Sollie and Caudle told us that Steamboat had put $10,000 of his own money on the line to get revenge.

Tag Team Elimination Match
The Zambuie Express (Kareem Muhammad & Elijah Akeem w/ Paul Jones) vs. Assassin Number 1 & Buzz Tyler

There wasn’t much to this match. It was mostly just punching, clobbering, and more punching, but there was something about the way that the crowd was super into every blow that made it just incredibly fun to watch.

At least it was fun until the finish.

We were told that this was an elimination-style tag team match, but after Assassin #1 pinned one of the Zambuie Express, the match should have continued, right?

Even the announcers seemed to think so, but then it was revealed that their respective partners had been counted out and thus had both been eliminated.

It was a little confusing and would have made more sense if they’d just kept this to a standard one-fall tag, but hey, it’s a small complaint.
Your Winners: Assassin Number One and Buzz Tyler

Backstage, Dusty Rhodes was sad chilling while Tony Schiavone bigged him up.

Rhodes then cut a fast-paced shouty promo in which he promised that Ric Flair would become yesterday’s newspaper.

He probably meant 'yesterday's news,' but with Dusty, who knows?

Anything Goes Match for the National Wrestling Alliance Brass Knuckles Championship
NWA Brass Knuckles Champion Black Bart (w/ James J. Dillon) vs. NWA Tag Team Champion Ragin’ Bull

The Brass Knuckles Championship was essentially a precursor to the modern-day hardcore championships. The announcers told us many times that anything goes, but sadly neither champion Black Bart nor challenger Manny ‘Ragin’ Bull’ Fernandez really took advantage of that stipulation.

For the most part, this was just a straight-up wrestling match with added blood.

It was OK for what it was, but certainly, nothing that anybody should rush out to see.

Eventually, J.J Dillon tossed the champion a length of rope but Bart got rolled up and pinned by the Ragin’ Bull.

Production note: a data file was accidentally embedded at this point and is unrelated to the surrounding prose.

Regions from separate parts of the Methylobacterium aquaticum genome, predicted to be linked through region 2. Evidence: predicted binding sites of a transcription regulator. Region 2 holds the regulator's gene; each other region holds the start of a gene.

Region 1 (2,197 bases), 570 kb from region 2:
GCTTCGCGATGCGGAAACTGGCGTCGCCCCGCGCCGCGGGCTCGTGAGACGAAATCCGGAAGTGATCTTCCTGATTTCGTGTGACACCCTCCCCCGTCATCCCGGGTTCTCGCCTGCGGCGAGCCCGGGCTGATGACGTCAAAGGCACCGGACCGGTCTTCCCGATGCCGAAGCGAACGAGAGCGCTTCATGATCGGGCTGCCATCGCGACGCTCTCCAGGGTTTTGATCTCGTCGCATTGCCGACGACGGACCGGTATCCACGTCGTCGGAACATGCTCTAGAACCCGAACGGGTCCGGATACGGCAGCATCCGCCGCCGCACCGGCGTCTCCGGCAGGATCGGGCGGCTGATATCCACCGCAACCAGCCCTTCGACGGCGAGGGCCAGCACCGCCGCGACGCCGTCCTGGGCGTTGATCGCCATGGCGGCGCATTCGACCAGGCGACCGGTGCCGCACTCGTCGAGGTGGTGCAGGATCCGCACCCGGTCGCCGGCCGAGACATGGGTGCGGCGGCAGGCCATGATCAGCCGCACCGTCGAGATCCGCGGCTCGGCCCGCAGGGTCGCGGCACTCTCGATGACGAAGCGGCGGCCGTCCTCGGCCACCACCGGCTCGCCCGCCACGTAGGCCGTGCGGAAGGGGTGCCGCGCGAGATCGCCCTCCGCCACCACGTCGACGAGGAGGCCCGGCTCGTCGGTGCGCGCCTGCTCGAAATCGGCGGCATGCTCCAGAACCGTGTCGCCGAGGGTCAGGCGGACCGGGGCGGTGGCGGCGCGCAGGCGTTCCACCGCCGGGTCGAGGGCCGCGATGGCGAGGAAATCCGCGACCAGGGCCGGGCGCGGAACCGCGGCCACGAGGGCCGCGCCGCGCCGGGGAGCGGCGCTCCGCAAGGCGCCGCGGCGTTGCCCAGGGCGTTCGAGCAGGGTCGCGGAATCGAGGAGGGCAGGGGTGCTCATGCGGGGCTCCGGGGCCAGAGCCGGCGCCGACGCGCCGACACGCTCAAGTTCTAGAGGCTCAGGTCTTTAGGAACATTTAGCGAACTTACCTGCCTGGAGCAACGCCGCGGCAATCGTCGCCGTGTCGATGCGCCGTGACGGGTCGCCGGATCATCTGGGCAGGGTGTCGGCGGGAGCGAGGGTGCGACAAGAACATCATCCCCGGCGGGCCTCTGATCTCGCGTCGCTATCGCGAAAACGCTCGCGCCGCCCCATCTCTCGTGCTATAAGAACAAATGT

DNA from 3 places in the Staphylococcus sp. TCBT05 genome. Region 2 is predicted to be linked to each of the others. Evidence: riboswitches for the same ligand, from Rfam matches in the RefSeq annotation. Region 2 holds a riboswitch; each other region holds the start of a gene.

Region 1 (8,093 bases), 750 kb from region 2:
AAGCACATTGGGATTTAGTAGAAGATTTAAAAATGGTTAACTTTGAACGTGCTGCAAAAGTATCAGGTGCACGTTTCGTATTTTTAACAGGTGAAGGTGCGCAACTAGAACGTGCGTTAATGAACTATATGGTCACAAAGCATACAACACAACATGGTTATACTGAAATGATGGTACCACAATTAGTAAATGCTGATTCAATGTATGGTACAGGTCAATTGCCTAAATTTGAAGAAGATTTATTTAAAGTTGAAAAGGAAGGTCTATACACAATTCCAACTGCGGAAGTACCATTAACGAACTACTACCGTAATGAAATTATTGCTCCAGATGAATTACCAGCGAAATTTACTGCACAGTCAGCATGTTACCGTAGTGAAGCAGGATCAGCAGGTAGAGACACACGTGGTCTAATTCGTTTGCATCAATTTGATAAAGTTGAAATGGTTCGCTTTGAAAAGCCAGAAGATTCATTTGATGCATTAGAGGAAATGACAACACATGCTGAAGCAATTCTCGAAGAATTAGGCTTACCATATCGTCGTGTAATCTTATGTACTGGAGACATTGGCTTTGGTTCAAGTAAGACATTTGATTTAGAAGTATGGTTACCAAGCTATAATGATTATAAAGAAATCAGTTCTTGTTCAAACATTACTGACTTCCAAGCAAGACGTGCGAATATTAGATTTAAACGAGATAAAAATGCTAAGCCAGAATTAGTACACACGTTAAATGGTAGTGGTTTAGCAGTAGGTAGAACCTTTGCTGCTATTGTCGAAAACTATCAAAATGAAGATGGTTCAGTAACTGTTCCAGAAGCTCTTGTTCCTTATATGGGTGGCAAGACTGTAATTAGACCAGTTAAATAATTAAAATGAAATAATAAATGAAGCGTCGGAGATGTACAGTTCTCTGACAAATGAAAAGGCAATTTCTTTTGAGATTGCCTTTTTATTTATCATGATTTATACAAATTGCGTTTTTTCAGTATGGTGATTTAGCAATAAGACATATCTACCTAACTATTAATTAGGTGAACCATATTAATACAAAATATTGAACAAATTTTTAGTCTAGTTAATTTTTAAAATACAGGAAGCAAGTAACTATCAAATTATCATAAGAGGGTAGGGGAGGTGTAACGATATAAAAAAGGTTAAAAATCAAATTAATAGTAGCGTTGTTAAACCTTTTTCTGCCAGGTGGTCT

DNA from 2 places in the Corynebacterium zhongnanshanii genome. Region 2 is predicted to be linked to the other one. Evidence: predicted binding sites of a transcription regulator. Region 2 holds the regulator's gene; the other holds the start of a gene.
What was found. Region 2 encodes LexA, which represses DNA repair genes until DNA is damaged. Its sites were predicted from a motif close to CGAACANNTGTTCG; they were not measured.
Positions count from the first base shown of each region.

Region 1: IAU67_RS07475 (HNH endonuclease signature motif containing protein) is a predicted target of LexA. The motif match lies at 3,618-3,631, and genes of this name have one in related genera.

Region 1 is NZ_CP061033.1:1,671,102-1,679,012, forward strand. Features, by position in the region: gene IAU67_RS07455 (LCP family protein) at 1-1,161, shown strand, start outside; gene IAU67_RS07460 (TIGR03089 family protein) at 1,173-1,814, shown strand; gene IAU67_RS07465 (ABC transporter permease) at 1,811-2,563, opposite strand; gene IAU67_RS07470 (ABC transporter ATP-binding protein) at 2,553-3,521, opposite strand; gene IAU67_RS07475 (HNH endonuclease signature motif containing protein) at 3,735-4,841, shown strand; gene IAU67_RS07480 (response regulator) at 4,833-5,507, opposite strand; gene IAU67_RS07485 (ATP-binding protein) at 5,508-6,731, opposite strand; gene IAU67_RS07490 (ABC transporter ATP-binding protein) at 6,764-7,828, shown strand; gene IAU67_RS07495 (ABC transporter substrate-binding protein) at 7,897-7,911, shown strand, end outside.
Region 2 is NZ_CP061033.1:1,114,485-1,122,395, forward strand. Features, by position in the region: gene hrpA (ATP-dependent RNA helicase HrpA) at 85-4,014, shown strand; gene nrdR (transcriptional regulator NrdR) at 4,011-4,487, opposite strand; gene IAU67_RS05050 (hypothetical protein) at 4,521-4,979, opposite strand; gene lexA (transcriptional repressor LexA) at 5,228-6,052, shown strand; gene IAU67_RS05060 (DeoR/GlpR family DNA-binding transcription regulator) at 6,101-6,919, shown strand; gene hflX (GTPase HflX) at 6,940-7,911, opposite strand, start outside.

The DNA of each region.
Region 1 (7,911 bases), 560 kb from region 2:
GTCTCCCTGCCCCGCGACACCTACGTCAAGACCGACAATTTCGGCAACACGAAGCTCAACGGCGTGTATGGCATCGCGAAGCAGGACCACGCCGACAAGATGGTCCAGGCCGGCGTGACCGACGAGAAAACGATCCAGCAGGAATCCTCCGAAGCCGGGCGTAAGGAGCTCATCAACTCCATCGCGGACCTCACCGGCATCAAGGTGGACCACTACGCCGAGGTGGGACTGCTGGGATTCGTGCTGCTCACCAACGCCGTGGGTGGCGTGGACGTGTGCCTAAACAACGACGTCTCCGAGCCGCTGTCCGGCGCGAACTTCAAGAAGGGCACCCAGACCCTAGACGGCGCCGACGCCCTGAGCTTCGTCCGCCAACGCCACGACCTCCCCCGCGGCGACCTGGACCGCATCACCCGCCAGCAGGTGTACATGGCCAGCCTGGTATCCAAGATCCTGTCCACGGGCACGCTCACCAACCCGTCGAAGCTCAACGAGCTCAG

Your Winner and NEW NWA Brass Knuckles Champion: Ragin’ Bull

As the show went to intermission in the arena, Ricky Steamboat talked to Tony Schiavone backstage.

When he wasn’t repeating the phrase ‘everybody has been gearing up for this night all year’ over and over again, Steamboat told Schiavone that he had been seriously injured when Tully Blanchard, Black Bart and Ron Bass attacked him and was in a lot of pain. Regardless, he was looking forward to getting his revenge on Blanchard.

God bless Steamboat, he was one of the greatest in-ring performers ever but his promos were never much to write home about.

Offering a retort, TV champion Tully Blanchard and his manager J.J. Dillon reminded us of the stipulations for their match:

The title could change hands on a DQ and if Blanchard tried to run away, he’d lose the title.

The champion didn’t seem too concerned by this. He insisted that Steamboat was going down and that after that he’d go after the world champion no matter who that might be.

Tuxedo Street Fight
Loser Must Leave Town
Paul Jones (w/  Kareen Muhammed) vs. Jimmy Valiant (w/ Assassin Number One)

So, Jimmy Valiant was no longer doing the Charlie Brown gimmick he had back at Starrcade 1983. That’s a bit of a shame. As ridiculous as it was, I kind of enjoyed it.

What I didn’t enjoy this chaotic mess of nonsense.

In the opening moments, Valliant tied Paul Jones to the ropes and very quickly stripped him down to his undies.